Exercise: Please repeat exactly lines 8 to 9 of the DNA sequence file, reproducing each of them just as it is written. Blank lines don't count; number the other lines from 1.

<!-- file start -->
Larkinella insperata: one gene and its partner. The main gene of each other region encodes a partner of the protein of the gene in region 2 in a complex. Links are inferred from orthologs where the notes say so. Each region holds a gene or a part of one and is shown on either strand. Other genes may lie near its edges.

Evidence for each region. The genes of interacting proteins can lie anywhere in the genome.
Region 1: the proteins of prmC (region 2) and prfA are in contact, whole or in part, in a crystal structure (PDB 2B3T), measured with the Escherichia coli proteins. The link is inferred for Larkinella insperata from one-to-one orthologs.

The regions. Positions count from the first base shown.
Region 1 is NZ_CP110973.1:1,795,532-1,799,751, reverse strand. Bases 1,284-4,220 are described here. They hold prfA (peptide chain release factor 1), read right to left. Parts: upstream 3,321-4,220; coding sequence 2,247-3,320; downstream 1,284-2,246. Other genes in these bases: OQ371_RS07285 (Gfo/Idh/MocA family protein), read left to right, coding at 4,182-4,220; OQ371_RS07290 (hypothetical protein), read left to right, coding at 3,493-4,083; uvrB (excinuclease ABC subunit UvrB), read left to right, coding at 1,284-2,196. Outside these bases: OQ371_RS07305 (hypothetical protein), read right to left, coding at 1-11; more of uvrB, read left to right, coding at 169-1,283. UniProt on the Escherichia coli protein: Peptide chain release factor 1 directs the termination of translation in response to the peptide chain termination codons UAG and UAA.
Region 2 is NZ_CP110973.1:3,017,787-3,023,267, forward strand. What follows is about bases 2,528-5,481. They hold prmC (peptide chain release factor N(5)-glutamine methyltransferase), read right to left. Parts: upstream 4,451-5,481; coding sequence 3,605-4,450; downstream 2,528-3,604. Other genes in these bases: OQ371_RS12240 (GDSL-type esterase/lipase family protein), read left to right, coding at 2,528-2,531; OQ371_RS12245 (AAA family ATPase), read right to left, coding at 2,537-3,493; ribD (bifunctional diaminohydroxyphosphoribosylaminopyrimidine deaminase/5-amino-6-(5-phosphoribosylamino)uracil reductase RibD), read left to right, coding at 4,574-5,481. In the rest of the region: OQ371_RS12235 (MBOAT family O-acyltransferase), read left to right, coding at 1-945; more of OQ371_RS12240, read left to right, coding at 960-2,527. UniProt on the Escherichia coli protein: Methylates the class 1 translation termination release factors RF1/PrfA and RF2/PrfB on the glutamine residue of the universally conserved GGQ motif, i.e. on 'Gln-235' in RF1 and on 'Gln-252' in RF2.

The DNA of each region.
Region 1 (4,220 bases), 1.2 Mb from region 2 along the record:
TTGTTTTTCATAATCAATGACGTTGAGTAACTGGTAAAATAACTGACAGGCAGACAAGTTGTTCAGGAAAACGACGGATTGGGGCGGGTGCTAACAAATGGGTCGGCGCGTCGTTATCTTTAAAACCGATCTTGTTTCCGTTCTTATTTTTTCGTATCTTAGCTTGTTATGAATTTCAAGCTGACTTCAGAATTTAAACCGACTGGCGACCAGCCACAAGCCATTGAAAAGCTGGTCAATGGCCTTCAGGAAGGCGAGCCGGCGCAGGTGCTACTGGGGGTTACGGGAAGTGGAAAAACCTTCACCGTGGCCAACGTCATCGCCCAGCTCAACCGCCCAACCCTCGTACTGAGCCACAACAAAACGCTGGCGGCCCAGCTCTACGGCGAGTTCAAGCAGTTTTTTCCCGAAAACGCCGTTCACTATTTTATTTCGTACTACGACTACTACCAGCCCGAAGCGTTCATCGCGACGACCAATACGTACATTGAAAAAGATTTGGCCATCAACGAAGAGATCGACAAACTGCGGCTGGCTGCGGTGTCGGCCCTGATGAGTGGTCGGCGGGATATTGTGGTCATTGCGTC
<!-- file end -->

Region 1 (4,220 bases), 1.2 Mb from region 2 along the record:
TTGTTTTTCATAATCAATGACGTTGAGTAACTGGTAAAATAACTGACAGGCAGACAAGTTGTTCAGGAAAACGACGGATTGGGGCGGGTGCTAACAAATGGGTCGGCGCGTCGTTATCTTTAAAACCGATCTTGTTTCCGTTCTTATTTTTTCGTATCTTAGCTTGTTATGAATTTCAAGCTGACTTCAGAATTTAAACCGACTGGCGACCAGCCACAAGCCATTGAAAAGCTGGTCAATGGCCTTCAGGAAGGCGAGCCGGCGCAGGTGCTACTGGGGGTTACGGGAAGTGGAAAAACCTTCACCGTGGCCAACGTCATCGCCCAGCTCAACCGCCCAACCCTCGTACTGAGCCACAACAAAACGCTGGCGGCCCAGCTCTACGGCGAGTTCAAGCAGTTTTTTCCCGAAAACGCCGTTCACTATTTTATTTCGTACTACGACTACTACCAGCCCGAAGCGTTCATCGCGACGACCAATACGTACATTGAAAAAGATTTGGCCATCAACGAAGAGATCGACAAACTGCGGCTGGCTGCGGTGTCGGCCCTGATGAGTGGTCGGCGGGATATTGTGGTCATTGCGTC